Following is a transcript of his remarks:

What’s happening is that we are about to have an influenza outbreak, or it’s already starting. We know that this influenza outbreak in the U.S. is mainly H3N2, which is the one that’s the most severe in terms of causing severe morbidity and mortality.

We also know that the vaccine doesn’t work as well against this kind of influenza, and what we really need to remember is that we should be using Tamiflu as the one licensed antiviral that we have which is commonly available. We have others that are a little harder to get a hold of, but they will shorten the duration of illness and prevent complications. We should not hesitate to use what we’ve got because these drugs are not super drugs.

We know that we need better antivirals, and there are new ones in the pipeline, but they are not currently available. The CDC is very strong in their recommendation in certain risk groups that the antivirals — mainly oseltamivir, Tamiflu — be used in the appropriate situations.

I think the CDC has spoken — as have various other organizations like the Infectious Diseases Society, pediatric groups — [about] appropriate use of antivirals, and we need to remember to use them during the coming flu season because we expect the vaccine to work, but not as well as we would like.

There has been controversy between two journals in terms of how they view Tamiflu, which is very strange because we are all science-based and we should really go on the evidence.

We published an article in Lancet looking at the clinical trials of Tamiflu, and we are now about to publish a paper in Clinical and Infectious Diseases that looks at the effect of Tamiflu in pediatrics. We find that it not only shortens the duration of influenza, but also prevents complications [like] otitis media, which is an important complication that occurs after a case of influenza.

It’s a scandal drug trial results are still being withheld.

The Commons public accounts committee’s report into the government’s handling of the UK’s £424m stockpile of the influenza drug Tamiflu, published last week, was damning. But starting from this narrow remit, the committee also stumbled – with palpable amazement – into a far wider problem.

Several different types of statin pills tablets, UK

Nobody can give you a fully informed view on the benefits of any treatment, let alone Tamiflu, because the results of clinical trials are being routinely and legally withheld from doctors, researchers and patients. As the committee pointed out, government agencies around the world disagree on whether Tamiflu reduces your chances of pneumonia and death, but we can have no idea who is right, because we can’t see the evidence. Astonishingly, in withholding this information for five years, Tamiflu’s makers, Roche, have broken no law – and it is only an accident of history that this drug has become the poster child for change.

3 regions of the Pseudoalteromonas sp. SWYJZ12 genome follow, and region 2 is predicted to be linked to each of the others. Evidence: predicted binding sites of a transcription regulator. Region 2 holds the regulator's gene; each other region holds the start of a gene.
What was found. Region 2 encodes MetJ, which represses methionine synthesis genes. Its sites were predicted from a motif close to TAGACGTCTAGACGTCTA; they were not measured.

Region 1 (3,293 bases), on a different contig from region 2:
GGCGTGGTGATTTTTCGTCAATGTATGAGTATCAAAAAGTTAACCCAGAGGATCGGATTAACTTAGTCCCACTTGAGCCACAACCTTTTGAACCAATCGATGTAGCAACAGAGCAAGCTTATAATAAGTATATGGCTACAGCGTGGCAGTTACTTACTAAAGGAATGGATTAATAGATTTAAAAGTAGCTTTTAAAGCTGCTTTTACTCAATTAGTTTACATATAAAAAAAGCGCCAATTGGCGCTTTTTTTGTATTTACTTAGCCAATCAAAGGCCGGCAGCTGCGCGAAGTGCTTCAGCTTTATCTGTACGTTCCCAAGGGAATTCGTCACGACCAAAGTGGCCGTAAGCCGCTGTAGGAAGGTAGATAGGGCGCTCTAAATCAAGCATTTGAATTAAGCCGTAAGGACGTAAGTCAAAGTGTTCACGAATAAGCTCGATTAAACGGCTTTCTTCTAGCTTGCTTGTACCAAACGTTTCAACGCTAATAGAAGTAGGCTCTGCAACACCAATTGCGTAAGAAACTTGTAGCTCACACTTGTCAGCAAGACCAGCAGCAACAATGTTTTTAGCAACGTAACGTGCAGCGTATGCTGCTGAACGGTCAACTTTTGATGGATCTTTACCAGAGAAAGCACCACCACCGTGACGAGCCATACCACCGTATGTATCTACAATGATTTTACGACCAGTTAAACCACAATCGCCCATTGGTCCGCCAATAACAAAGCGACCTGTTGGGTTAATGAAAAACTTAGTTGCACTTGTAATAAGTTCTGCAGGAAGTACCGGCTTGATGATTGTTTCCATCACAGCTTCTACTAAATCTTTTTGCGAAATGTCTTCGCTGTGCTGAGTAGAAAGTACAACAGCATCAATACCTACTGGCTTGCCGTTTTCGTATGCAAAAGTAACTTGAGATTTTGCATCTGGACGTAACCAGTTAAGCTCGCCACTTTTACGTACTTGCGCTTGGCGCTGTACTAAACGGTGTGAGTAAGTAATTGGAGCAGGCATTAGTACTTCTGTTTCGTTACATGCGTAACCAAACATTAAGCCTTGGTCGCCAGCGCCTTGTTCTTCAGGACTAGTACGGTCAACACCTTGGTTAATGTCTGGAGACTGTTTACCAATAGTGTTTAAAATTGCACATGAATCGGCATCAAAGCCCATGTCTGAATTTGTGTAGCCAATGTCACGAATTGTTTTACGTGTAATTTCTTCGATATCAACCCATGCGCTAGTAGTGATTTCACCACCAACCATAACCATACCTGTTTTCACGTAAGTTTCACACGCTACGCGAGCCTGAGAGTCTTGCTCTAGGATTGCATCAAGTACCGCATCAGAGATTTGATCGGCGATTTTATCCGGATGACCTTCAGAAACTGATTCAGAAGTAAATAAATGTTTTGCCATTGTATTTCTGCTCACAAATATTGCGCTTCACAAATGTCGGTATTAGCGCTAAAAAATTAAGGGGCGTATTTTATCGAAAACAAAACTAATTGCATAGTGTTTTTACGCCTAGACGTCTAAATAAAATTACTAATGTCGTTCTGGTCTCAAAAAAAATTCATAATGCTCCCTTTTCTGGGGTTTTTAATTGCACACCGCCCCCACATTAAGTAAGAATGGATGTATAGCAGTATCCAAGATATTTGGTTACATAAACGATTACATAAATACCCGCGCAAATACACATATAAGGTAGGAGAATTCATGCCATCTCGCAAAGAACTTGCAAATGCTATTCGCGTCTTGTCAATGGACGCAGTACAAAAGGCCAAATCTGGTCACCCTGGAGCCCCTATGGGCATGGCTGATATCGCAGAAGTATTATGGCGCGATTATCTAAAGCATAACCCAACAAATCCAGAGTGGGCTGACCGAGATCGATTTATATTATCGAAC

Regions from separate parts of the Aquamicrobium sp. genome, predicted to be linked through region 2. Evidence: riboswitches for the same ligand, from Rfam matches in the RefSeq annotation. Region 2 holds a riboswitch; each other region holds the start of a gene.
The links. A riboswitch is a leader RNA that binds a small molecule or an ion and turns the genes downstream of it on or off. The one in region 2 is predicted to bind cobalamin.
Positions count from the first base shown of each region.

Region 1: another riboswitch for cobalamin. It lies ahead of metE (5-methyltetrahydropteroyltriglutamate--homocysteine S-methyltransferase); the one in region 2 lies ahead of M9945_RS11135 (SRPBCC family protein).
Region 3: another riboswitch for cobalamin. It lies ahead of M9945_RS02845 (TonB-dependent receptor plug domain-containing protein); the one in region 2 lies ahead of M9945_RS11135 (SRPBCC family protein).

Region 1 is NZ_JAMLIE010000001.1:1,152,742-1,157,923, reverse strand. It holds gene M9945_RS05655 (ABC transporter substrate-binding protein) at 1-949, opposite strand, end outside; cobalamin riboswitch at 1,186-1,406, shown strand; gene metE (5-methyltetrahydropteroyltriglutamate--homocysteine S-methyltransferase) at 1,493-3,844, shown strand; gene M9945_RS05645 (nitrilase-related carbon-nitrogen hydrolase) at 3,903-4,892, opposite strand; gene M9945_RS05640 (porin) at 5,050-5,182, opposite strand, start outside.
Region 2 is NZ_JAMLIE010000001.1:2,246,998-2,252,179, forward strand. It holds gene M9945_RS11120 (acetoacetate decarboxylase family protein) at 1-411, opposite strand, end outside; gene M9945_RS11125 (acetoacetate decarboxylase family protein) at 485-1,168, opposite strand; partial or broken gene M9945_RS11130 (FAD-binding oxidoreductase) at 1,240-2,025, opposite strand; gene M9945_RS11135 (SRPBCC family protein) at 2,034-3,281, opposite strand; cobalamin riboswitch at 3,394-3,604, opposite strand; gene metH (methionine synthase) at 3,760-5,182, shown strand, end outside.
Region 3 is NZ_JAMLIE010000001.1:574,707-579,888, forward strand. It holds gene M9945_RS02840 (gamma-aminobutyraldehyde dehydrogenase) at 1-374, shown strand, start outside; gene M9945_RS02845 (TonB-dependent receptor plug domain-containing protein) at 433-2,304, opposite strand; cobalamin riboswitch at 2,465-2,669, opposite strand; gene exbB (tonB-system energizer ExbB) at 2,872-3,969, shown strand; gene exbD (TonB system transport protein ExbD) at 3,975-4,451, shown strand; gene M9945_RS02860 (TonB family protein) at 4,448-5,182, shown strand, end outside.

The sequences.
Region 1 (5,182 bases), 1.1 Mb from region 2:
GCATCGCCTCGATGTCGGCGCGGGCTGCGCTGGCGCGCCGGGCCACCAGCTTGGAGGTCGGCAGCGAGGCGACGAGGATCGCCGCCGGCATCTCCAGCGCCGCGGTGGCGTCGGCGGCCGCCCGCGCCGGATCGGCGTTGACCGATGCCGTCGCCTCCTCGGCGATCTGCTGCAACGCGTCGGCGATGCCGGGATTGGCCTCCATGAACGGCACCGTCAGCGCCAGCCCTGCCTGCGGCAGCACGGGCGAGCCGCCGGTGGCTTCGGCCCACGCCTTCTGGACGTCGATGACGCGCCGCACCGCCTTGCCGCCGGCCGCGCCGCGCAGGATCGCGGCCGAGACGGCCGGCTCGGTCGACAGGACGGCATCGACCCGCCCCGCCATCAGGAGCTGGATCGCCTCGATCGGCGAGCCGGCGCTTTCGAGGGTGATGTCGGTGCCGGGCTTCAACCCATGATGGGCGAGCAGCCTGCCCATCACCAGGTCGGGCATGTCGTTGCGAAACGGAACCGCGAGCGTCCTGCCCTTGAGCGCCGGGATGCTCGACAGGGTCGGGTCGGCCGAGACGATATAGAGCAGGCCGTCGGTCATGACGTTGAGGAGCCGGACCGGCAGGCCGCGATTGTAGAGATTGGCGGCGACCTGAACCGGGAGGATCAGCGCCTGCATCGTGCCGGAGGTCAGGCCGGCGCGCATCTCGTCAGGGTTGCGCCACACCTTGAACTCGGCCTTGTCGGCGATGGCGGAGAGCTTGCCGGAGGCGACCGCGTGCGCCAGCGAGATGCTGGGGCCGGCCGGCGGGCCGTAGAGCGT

The first study on the problem of missing results was published in 1986. A 2010 review article by the NHS’s own research body summarises the results of a dozen more studies on the same subject: this found that, overall, the chances of a completed trial being published are roughly 50%. This undermines our ability to make informed decisions on everything from surgical techniques to drugs and devices. Unsurprisingly, trials with positive results are twice as likely to be published as those with negative results, so the evidence we do see is potentially biased. Large studies from the past two years, chasing up results from huge registries of completed trials, report similar results. Information isn’t just passively left unpublished: it is actively withheld when requested by researchers.

Doctors like me cannot possibly make informed decisions about which treatment is best when the information we rely on has been distorted in this way. The problem is endemic, has a serious impact on public health, and has been well documented for over two decades. How can this have been allowed to happen?

It’s tempting to fall back on crude fairytales of evil corporations, and there is no doubt that industry has lobbied hard against change. Secret internal memos, leaked in 2013, showed the US and EU industry representative bodies discussing their “advocacy strategy” against transparency, including a plan to “mobilise” the patient representative groups the industry often generously funds.